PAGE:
I met a carpenter who was visibly worried because he’s sure that at least two carpenter positions in the workshop where he’s worked for 20 years will be considered redundant. He’s wondering what will happen to him and his family if it turns out that he’s not deemed suitable given his health problems. Although he’s several years short of retirement, he has no idea what else he could do to support his three kids and a wife, who is a homemaker.
“They say that licenses will be issued for non-State trades such as those as photographers, hairdressers, barbers, manicurists and other occupations. But in my neighborhood there are already more manicurists than women. What are we going to do with so many people in the same occupations?” voiced one cuentapropista (self-employed worker). She added: “I believe that the people who will be most affected by all this will be professionals. Imagine telling an engineer, a doctor or a researcher that they have to go into agriculture permanently, despite their not being physically suited. Nobody in Cuba even wants to hear about that type of work; everybody wants to be a graduate in something or another.”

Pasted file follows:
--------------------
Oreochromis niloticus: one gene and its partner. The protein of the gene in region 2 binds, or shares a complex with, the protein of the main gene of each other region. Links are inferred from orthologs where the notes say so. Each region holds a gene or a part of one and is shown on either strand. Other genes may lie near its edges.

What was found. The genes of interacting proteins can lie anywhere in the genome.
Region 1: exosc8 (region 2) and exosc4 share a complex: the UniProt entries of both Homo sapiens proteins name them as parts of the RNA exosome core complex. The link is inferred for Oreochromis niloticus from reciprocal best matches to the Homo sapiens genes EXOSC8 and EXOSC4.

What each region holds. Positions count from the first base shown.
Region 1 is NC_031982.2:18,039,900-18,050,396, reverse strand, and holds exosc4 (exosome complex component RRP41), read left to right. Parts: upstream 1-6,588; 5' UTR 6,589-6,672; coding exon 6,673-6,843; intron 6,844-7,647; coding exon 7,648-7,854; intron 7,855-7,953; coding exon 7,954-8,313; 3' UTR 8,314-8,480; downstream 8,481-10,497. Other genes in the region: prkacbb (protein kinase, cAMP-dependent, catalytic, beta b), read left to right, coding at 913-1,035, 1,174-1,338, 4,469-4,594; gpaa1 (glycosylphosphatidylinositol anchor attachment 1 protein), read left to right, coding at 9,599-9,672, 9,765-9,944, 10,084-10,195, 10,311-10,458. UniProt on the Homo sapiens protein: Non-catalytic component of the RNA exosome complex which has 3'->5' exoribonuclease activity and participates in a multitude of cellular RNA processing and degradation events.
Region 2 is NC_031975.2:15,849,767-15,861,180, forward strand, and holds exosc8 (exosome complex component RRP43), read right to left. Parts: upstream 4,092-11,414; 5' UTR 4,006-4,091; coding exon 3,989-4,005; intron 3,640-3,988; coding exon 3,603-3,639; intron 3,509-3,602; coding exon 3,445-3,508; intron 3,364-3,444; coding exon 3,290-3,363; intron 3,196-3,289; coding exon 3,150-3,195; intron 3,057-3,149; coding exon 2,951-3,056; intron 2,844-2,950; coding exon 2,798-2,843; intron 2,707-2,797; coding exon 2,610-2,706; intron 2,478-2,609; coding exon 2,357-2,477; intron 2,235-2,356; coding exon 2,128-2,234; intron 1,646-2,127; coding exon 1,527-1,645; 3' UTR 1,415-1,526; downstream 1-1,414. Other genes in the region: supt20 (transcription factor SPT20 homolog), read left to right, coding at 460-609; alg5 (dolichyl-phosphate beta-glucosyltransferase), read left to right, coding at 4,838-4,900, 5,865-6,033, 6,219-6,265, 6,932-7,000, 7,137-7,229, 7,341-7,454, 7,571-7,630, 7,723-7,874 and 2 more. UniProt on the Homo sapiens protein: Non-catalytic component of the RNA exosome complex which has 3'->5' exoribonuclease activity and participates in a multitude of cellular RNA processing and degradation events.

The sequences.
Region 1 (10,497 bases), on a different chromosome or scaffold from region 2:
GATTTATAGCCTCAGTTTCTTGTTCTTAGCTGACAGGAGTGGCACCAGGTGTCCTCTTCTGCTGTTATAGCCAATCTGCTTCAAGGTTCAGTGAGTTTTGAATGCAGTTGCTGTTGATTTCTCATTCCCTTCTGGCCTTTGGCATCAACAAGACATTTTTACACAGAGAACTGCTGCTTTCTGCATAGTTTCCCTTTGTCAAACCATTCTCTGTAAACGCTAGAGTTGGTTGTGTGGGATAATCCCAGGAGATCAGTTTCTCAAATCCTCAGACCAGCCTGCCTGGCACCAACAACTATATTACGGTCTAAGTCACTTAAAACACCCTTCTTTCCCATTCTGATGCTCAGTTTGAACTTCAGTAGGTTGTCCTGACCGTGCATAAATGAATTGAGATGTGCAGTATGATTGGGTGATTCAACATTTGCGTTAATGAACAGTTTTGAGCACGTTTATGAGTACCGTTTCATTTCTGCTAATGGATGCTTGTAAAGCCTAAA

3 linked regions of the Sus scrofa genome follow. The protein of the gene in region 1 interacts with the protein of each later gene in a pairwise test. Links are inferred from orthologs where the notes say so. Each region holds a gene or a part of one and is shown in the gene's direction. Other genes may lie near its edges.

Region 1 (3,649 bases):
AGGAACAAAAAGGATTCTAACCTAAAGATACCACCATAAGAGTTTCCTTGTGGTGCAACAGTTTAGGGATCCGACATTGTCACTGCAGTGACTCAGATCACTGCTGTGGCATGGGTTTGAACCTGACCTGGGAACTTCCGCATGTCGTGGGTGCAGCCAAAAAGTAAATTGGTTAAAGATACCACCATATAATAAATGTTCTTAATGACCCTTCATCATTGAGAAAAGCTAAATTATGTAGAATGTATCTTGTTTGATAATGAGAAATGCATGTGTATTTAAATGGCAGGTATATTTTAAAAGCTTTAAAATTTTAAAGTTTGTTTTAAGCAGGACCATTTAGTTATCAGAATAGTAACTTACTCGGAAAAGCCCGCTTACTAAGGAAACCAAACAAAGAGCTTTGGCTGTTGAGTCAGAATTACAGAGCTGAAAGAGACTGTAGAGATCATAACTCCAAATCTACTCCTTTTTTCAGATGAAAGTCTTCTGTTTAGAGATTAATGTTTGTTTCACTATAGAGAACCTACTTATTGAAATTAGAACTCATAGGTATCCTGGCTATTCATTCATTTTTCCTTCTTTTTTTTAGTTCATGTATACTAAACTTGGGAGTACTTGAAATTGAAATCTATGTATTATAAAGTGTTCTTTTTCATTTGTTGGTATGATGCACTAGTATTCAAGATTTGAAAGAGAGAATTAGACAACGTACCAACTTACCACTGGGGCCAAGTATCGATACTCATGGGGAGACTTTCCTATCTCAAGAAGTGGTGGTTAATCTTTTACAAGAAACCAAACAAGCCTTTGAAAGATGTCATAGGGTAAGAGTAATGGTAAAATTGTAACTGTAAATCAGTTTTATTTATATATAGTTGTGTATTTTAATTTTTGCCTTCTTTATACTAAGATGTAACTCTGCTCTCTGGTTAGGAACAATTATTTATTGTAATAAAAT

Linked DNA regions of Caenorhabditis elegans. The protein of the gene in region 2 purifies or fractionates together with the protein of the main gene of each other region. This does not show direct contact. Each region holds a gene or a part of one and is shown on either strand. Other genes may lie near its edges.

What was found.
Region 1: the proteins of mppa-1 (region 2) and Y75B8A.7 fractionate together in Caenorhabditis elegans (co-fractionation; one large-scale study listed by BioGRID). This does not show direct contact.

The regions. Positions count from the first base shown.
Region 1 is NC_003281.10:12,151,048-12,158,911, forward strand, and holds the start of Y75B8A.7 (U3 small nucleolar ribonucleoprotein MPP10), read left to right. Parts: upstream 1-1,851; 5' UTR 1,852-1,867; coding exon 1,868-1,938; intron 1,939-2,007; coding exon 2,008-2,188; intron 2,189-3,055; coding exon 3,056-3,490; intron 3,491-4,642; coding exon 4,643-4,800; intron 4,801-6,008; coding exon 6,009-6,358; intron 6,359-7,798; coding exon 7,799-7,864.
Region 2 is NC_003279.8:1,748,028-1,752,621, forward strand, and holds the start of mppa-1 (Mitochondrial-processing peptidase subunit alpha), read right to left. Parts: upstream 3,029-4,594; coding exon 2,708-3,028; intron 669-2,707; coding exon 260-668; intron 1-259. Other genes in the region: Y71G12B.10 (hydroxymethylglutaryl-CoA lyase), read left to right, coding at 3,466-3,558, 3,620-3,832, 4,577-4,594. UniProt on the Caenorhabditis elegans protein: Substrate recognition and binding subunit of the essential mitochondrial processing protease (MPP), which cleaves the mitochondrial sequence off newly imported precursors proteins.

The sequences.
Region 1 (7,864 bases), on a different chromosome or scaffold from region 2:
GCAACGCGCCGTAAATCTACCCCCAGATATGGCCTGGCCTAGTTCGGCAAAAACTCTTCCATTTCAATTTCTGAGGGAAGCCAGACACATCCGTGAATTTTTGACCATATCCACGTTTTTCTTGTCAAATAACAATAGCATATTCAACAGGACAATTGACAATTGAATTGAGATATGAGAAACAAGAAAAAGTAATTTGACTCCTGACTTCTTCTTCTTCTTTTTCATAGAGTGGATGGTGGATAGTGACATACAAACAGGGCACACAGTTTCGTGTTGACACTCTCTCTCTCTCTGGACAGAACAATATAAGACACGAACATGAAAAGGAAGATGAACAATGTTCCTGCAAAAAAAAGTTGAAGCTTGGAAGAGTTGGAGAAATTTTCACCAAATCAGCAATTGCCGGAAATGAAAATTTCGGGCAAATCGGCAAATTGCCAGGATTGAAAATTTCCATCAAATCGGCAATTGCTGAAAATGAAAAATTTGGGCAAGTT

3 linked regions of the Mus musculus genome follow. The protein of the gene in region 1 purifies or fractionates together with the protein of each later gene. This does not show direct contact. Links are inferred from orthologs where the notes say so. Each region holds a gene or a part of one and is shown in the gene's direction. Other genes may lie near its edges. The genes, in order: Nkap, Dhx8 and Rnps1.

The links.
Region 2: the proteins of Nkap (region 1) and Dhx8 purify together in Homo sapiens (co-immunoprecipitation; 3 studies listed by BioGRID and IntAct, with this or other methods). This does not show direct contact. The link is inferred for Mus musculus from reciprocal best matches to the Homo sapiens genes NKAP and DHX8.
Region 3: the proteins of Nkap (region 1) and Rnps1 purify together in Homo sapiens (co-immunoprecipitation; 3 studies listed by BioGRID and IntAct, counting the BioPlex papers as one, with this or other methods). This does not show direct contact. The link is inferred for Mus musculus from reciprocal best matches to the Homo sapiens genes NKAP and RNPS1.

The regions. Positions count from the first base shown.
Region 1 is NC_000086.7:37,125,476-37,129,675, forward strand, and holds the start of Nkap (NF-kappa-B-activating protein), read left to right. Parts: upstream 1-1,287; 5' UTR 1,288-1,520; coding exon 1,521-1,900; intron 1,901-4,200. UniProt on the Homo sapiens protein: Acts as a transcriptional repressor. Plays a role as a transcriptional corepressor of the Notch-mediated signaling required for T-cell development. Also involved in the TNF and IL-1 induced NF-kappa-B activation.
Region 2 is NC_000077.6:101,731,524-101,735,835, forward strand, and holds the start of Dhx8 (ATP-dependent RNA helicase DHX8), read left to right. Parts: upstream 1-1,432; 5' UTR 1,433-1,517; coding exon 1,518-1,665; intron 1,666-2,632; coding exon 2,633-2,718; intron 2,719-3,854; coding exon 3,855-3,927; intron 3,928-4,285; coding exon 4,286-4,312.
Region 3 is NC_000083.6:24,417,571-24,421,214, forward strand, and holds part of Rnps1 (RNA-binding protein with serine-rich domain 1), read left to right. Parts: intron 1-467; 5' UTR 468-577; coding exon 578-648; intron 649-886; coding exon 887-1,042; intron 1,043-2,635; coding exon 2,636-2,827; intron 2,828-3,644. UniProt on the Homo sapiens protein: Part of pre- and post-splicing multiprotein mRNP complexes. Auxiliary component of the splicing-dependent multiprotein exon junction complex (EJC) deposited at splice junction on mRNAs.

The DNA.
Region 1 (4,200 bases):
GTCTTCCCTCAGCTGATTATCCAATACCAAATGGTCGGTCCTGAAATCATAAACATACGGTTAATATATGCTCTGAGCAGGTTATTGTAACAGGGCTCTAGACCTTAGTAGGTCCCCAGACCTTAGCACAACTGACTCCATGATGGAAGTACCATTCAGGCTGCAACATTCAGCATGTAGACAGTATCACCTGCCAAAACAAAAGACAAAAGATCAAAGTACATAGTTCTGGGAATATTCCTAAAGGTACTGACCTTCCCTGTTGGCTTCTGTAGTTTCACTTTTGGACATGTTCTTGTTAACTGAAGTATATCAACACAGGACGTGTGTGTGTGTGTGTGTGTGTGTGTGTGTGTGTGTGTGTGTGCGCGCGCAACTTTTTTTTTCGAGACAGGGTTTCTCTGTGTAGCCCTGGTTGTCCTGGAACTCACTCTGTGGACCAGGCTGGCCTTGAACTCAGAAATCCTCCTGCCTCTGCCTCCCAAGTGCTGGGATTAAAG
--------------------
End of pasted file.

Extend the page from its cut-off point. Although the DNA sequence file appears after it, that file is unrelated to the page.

Although many people see the measures aimed at expanding small businesses as something positive, more than a few think this is no more than an opportunity for the government to saddle people with higher taxes, and many people believe that the obstacles to setting these businesses up will always be an impediment.
It’s been said time and time again that “the changes in employment policy will be applied gradually and progressively,” but the State also adds that “it will no longer be possible to apply a formula to indefinitely protect or subsidize the wages of workers who lose their jobs.”
For the time being, the only thing for sure is that no one knows with scientific certainty what’s going to happen or to what extent this process will be carried out.